What did the International Monetary Fund say about the Australian economy? We’re heading for a severe slowdown. No, wait! We’re better placed than anyone. Hold on, that’s not right! Julia Gillard is putting a brave face on a grim outlook.
In an age when the source material for most news events is freely available on the web, it is gob-smacking that cynical and desperate media organisations continue to spin multiple versions of agreed facts to suit their own ideological positions.
If the facts don’t fit the dominant fake narrative – in this case an incompetent government that has wrecked the economy – then the hacks toiling away in the galleys of the nation’s newsrooms will dutifully work over the facts until they do.
It’s how AAP and News Ltd – in full ‘neagh-naa-na-NAA-naa’ mode – managed to report generally glowing IMF report this way: “Prime Minister Julia Gillard says a global forecast that slashes Australia’s growth rate is a ‘ringing endorsement’ of the local economy.” You can virtually hear the sneer.
Ask yourself why they didn’t just tell us what the report actually said without filtering it through the local he-said-she-said noise machine? After all, we don’t need Julia Gillard to interpret the report for us. And we don’t need the media to tell us what Julia Gillard said about it. So why not just junk the increasingly ropey intermediaries (usually 22-year-olds cutting and pasting from a press release) and go straight to the source?
Here’s the IMF’s short and helpful summary of its twice-yearly Fiscal Monitor published today. And here’s the short and helpful summary of its World Economic Outlook, published at the same time. Here’s the video of the IMF’s economic counselor on the report. Here’s the press briefing on the fiscal report. Here’s the press briefing on the economic report. Here’s the transcript. And on and on it goes.
Not interested in all that and just want to know what they said about Australia? Click on the summary, download the PDF and search for the word ‘Australia’. It takes precisely one minute. And here’s what you find:
“Recent natural disasters slowed growth only temporarily in Australia, and despite recent earthquakes, New Zealand’s recovery has gained traction, supported by strong terms of trade and positive trade spillovers from the region. Growth is forecast to pick up from 1¾ percent in 2011 to 3¼ percent in 2012 for Australia and from 2 percent to 3¾ percent for New Zealand.”
Or you might find this graphic comparing general gross government debt across the major economies. All you need to know is that high red bars are bad, low red bars are good.
So at a time the IMF is warning of a new global recession, it’s predicting Australia is rolling along nicely, its fiscal and debt position is one of the best in the developed world and it has plenty of petrol in the tank to drive things along if the global economy stalls completely.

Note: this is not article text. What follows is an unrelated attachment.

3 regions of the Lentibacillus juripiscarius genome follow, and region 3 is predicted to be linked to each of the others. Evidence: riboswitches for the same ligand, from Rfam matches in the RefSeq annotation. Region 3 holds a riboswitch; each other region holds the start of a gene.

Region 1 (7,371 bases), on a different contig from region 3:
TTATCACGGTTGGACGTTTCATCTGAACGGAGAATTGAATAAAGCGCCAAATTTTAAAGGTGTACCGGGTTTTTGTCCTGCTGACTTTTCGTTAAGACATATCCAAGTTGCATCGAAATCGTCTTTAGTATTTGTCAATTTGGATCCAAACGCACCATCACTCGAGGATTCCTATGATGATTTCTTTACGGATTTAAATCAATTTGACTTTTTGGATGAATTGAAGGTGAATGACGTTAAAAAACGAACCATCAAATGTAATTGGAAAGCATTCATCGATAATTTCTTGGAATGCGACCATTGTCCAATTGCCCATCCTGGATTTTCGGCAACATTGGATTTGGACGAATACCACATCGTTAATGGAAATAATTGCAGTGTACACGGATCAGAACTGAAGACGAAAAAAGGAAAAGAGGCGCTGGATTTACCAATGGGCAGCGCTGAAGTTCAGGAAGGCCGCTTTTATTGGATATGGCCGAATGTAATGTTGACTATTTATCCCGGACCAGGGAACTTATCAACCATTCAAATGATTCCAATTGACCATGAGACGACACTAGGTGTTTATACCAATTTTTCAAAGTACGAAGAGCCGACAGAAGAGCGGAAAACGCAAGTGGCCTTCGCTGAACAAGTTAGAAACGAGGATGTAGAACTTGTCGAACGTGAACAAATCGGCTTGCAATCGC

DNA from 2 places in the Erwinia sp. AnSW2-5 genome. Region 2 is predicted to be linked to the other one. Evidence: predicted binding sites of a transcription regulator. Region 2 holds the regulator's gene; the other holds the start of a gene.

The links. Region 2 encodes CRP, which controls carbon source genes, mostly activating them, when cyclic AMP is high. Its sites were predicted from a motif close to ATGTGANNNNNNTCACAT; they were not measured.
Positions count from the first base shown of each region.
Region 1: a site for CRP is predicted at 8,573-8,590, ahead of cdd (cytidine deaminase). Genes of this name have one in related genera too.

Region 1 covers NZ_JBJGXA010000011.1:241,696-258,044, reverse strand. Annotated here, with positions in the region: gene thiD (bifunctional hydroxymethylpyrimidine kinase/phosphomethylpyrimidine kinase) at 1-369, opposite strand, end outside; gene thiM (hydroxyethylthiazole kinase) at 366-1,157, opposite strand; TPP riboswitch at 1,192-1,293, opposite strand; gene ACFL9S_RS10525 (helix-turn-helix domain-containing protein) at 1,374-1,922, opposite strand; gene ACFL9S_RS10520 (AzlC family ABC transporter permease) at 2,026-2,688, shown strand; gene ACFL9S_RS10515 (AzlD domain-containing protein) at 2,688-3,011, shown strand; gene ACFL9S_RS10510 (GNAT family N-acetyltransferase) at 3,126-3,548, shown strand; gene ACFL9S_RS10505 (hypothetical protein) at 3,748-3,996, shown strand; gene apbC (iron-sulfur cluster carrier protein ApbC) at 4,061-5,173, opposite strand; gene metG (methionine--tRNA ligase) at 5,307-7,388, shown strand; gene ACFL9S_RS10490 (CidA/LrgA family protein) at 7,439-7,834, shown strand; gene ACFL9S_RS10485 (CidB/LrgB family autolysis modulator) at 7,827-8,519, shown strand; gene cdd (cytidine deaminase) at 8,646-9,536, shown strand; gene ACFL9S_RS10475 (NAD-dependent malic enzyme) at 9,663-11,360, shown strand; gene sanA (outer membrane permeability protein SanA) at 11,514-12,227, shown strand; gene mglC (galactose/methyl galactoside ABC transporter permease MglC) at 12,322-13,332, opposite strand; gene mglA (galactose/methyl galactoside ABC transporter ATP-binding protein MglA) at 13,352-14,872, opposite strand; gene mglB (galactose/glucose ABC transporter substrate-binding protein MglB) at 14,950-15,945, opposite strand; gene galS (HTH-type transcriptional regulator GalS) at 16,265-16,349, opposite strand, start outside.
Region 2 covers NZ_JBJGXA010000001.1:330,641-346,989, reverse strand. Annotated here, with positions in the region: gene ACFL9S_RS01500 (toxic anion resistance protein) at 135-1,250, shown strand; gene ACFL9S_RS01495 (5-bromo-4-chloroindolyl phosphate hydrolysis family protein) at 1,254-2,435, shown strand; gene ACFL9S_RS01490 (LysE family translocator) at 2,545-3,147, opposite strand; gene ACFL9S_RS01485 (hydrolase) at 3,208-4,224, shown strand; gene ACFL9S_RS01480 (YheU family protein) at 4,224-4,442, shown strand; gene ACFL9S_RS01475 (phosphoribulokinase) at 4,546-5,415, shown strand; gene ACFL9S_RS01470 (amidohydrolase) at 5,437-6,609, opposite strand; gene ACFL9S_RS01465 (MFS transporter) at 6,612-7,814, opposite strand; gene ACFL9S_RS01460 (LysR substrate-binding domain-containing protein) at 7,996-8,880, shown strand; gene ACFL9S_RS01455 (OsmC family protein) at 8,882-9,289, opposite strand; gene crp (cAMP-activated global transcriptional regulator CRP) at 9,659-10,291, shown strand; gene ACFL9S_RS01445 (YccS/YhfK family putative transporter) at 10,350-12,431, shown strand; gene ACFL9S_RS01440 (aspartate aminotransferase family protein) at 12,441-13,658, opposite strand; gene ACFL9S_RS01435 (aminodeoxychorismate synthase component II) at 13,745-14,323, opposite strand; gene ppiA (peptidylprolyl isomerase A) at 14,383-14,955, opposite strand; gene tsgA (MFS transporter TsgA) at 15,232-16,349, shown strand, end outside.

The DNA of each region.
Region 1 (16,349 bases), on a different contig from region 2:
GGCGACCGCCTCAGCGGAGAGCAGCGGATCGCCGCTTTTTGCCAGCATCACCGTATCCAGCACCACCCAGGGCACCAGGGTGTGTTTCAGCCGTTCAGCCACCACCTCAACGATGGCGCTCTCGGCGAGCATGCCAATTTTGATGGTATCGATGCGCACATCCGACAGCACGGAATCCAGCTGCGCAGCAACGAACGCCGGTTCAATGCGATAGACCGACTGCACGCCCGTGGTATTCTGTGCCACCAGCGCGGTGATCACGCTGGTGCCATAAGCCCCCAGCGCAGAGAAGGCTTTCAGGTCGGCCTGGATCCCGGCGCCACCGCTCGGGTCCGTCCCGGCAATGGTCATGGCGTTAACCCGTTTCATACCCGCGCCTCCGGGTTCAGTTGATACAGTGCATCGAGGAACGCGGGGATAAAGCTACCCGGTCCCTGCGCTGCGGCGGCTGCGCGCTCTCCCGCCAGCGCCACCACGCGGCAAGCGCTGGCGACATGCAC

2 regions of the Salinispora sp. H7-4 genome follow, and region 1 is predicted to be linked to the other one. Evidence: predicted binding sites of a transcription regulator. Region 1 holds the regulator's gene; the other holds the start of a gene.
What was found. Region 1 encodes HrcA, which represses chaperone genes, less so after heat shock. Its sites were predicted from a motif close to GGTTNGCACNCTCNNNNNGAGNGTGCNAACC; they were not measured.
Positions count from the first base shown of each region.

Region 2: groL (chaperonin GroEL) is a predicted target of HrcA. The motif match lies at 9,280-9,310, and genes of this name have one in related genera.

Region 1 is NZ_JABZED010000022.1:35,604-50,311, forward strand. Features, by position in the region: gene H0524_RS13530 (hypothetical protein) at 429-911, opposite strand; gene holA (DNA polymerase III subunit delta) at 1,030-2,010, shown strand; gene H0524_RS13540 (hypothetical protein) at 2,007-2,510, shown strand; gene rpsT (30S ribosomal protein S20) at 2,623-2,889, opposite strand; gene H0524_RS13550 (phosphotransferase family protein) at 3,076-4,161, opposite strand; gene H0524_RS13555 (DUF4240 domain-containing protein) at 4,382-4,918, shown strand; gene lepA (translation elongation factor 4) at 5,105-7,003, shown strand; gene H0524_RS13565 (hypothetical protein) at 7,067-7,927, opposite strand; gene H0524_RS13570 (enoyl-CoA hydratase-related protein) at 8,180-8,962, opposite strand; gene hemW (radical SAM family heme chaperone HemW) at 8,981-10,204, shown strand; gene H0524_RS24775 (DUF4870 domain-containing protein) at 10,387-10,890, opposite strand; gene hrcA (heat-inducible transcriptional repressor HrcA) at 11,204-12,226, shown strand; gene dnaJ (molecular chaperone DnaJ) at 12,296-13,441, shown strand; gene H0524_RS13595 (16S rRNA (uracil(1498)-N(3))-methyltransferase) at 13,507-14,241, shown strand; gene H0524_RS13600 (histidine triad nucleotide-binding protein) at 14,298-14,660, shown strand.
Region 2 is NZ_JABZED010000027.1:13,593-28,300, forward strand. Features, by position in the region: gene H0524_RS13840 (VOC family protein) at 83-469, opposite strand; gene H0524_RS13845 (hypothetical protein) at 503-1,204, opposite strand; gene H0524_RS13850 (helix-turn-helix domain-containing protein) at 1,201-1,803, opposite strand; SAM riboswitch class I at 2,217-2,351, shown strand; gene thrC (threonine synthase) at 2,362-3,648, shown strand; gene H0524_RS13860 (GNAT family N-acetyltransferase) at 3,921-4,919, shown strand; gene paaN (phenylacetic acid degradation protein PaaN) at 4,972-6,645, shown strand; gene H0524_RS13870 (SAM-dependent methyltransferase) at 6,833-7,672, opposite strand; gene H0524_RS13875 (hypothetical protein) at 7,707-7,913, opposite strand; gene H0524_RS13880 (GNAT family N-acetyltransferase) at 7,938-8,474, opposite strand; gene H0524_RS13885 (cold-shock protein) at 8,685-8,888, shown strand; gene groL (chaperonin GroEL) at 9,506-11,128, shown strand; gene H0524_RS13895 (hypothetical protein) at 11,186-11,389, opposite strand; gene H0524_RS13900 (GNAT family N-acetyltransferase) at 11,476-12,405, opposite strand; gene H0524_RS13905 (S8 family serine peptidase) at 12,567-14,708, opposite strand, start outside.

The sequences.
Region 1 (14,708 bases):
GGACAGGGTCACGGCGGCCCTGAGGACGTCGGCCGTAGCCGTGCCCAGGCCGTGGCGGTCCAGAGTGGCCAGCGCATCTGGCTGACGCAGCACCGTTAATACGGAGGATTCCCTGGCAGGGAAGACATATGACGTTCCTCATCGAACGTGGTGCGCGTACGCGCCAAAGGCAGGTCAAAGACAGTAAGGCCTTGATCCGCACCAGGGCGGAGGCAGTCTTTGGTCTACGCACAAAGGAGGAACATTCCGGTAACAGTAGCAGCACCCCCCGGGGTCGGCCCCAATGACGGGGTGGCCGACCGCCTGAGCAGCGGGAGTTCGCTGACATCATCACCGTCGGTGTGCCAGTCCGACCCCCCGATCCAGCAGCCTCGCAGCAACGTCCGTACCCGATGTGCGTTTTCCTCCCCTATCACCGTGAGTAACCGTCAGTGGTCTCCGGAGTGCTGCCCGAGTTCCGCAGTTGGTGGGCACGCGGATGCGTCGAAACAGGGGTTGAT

That’s good news isn’t it? I’m sorry, but I’m here to tell you that good news doesn’t sell. We know Australia is a beacon of light in a wrecked global economy. It’s partly why boatloads of destitute people are seeking solace here. But that’s another story.
What’s important to our parochial media is that the IMF report must be manipulated to fit into the carefully constructed narrative about a government that has lost control. It doesn’t matter whether this is true or not. What matters is that it’s the story they want to sell you.
And they want to sell it to you because they need lots of colour and movement to keep you looking at their clients’ advertisements. They lurve the eternal election campaign and the he said-she said parade of irrelevance. That’s why the local political climate is so shouty and tedious. They’re fighting about stuff they can’t control and they’re faking up conflict to put up the pretence that they make any difference.
If going to the original source is too much, why not ditch local media from your bookmarks and stick to international sources about Australia? You’ll find respected financial news provider Bloomberg, for instance, marveling at an Australian media pessimism that is wildly at odd with the facts. Or you’ll see The Economist magazine – the bible for free market liberals – aghast that a country with so much going for it could talk itself into a funk because it’s in the commercial and ideological interests of media companies and politicians to play Punch and Judy.
My advice is to ignore news out of Canberra completely. Most of it is noise. Most of it is self-serving tosh. And most of it bears little resemblance to what is actually going on in the world. So read more widely, go straight to the source and treat with a large handful of salt what you see and read in the local media. It’ll save you an awful lot of grief and it will give you the necessary perspective that good journalism is supposed to provide